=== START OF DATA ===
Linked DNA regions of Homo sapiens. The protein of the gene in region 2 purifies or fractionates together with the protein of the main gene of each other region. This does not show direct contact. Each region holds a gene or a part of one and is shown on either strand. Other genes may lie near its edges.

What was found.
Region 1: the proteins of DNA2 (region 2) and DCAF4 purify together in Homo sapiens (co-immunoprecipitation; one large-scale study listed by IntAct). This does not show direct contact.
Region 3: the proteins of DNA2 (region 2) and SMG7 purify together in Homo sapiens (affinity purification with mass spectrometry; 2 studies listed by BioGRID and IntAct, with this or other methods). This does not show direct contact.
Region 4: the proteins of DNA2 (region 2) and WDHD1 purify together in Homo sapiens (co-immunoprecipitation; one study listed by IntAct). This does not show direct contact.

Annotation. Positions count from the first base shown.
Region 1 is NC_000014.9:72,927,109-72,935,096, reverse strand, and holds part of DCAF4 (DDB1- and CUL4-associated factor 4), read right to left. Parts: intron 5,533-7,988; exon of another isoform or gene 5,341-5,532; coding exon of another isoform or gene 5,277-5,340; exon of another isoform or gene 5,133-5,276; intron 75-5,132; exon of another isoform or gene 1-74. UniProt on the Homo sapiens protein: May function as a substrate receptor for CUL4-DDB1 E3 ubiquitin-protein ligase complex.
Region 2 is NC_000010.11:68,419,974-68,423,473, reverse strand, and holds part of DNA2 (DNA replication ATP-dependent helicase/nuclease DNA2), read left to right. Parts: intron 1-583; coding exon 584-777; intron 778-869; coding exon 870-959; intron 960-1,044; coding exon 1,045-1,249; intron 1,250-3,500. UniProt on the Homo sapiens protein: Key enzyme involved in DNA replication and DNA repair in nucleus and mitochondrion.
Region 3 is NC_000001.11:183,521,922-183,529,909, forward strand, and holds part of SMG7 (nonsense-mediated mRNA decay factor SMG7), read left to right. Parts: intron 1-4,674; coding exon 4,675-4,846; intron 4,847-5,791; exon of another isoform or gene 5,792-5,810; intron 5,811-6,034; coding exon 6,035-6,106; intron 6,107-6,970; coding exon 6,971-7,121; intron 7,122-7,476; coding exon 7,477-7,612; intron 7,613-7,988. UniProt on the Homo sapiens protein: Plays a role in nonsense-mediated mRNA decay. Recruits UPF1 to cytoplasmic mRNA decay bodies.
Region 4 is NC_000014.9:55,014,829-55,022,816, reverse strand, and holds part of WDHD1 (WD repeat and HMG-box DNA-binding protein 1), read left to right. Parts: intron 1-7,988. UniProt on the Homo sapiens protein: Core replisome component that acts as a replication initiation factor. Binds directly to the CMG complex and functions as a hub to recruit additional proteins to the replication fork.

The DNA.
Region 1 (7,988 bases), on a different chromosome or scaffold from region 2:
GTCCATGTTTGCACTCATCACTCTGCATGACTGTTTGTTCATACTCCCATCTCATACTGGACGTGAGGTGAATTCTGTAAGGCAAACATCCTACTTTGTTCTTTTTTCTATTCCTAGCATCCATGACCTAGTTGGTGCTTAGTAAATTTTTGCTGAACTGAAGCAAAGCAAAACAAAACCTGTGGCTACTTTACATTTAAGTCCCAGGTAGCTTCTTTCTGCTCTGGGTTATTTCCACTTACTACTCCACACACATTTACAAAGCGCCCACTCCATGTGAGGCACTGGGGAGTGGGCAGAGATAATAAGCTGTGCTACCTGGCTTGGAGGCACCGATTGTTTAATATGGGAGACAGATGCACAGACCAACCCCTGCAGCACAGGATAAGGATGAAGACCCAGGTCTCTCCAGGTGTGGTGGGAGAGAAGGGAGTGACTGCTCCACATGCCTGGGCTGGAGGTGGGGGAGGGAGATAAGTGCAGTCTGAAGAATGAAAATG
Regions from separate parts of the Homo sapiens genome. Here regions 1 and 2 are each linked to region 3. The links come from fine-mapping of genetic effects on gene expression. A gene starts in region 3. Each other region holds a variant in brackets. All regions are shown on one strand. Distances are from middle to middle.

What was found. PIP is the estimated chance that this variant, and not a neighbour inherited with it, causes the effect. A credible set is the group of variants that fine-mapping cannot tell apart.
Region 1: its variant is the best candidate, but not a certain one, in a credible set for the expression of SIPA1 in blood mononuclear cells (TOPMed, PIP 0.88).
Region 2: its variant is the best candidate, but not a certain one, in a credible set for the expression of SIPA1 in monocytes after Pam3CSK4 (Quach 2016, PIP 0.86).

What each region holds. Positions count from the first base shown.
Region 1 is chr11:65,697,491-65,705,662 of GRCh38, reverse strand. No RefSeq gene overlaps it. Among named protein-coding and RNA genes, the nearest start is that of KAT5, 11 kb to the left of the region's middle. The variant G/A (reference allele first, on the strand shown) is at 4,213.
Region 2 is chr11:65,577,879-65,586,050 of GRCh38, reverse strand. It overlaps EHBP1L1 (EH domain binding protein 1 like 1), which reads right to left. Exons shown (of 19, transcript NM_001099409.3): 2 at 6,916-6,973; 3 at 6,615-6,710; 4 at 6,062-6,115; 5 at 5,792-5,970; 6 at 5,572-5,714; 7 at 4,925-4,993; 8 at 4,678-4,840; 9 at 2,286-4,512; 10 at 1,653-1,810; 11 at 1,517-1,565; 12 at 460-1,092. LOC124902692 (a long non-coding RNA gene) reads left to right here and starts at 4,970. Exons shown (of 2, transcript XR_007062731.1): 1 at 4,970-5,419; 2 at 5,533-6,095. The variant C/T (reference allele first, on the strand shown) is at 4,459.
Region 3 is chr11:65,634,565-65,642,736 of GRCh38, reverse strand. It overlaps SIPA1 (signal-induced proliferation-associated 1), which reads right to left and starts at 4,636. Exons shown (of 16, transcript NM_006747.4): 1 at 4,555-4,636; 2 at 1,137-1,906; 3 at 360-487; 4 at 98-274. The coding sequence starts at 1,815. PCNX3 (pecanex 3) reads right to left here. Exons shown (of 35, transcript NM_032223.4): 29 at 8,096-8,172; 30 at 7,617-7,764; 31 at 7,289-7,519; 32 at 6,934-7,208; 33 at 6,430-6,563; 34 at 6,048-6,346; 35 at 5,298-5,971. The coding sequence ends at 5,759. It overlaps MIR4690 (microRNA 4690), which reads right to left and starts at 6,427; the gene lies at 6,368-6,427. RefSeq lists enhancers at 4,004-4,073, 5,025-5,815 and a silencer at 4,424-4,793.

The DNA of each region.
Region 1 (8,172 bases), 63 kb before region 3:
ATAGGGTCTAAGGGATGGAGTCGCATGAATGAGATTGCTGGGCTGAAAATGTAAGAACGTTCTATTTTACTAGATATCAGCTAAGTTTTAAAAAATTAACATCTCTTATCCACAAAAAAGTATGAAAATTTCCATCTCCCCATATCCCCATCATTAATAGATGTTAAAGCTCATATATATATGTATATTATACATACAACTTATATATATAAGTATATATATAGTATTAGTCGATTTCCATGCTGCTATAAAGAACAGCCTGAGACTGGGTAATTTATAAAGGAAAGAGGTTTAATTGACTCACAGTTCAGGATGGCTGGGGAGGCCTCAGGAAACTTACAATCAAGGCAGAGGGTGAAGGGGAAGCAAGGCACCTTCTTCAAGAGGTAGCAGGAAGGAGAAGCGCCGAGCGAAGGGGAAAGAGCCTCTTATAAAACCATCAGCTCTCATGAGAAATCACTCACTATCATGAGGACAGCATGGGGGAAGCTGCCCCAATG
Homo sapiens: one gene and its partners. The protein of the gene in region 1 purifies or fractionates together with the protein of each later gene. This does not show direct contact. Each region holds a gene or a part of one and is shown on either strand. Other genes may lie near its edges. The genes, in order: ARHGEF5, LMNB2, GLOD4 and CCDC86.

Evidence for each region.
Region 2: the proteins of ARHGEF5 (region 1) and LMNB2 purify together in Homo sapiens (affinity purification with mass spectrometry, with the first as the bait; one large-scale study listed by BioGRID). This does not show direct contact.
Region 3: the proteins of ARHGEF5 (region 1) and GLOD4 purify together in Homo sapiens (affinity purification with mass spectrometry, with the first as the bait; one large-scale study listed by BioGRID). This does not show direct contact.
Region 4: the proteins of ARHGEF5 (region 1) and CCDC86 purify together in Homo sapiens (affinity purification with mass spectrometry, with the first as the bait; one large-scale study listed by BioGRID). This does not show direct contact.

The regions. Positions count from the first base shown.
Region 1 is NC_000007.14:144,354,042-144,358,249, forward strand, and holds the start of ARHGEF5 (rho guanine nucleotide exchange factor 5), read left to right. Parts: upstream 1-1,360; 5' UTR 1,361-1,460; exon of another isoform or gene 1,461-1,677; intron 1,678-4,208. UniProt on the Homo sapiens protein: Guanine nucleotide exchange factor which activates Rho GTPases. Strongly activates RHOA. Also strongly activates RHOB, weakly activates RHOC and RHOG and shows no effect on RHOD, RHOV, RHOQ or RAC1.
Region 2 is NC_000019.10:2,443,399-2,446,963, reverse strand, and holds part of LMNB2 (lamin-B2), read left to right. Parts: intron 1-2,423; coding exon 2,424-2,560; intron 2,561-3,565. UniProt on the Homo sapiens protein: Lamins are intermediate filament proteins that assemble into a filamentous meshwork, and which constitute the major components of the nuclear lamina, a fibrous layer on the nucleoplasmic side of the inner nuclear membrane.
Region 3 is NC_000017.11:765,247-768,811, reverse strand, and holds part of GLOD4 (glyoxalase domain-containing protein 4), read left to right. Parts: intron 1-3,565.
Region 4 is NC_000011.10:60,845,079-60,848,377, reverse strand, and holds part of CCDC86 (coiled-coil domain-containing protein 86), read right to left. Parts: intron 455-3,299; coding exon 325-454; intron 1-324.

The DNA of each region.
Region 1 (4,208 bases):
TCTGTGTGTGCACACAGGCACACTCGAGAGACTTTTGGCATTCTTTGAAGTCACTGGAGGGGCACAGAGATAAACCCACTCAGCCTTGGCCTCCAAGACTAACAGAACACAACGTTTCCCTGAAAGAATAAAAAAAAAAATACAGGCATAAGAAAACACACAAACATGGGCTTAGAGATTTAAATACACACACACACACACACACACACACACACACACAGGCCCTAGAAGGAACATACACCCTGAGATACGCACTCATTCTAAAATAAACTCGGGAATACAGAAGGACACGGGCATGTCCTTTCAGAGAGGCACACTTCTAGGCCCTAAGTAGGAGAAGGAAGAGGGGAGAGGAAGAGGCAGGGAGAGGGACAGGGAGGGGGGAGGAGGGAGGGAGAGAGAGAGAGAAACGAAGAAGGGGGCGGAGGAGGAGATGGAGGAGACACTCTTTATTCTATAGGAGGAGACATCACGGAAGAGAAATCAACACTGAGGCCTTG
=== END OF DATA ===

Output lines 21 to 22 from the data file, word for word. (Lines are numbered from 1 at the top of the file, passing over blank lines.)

Region 3 is chr11:65,634,565-65,642,736 of GRCh38, reverse strand. It overlaps SIPA1 (signal-induced proliferation-associated 1), which reads right to left and starts at 4,636. Exons shown (of 16, transcript NM_006747.4): 1 at 4,555-4,636; 2 at 1,137-1,906; 3 at 360-487; 4 at 98-274. The coding sequence starts at 1,815. PCNX3 (pecanex 3) reads right to left here. Exons shown (of 35, transcript NM_032223.4): 29 at 8,096-8,172; 30 at 7,617-7,764; 31 at 7,289-7,519; 32 at 6,934-7,208; 33 at 6,430-6,563; 34 at 6,048-6,346; 35 at 5,298-5,971. The coding sequence ends at 5,759. It overlaps MIR4690 (microRNA 4690), which reads right to left and starts at 6,427; the gene lies at 6,368-6,427. RefSeq lists enhancers at 4,004-4,073, 5,025-5,815 and a silencer at 4,424-4,793.

The DNA of each region.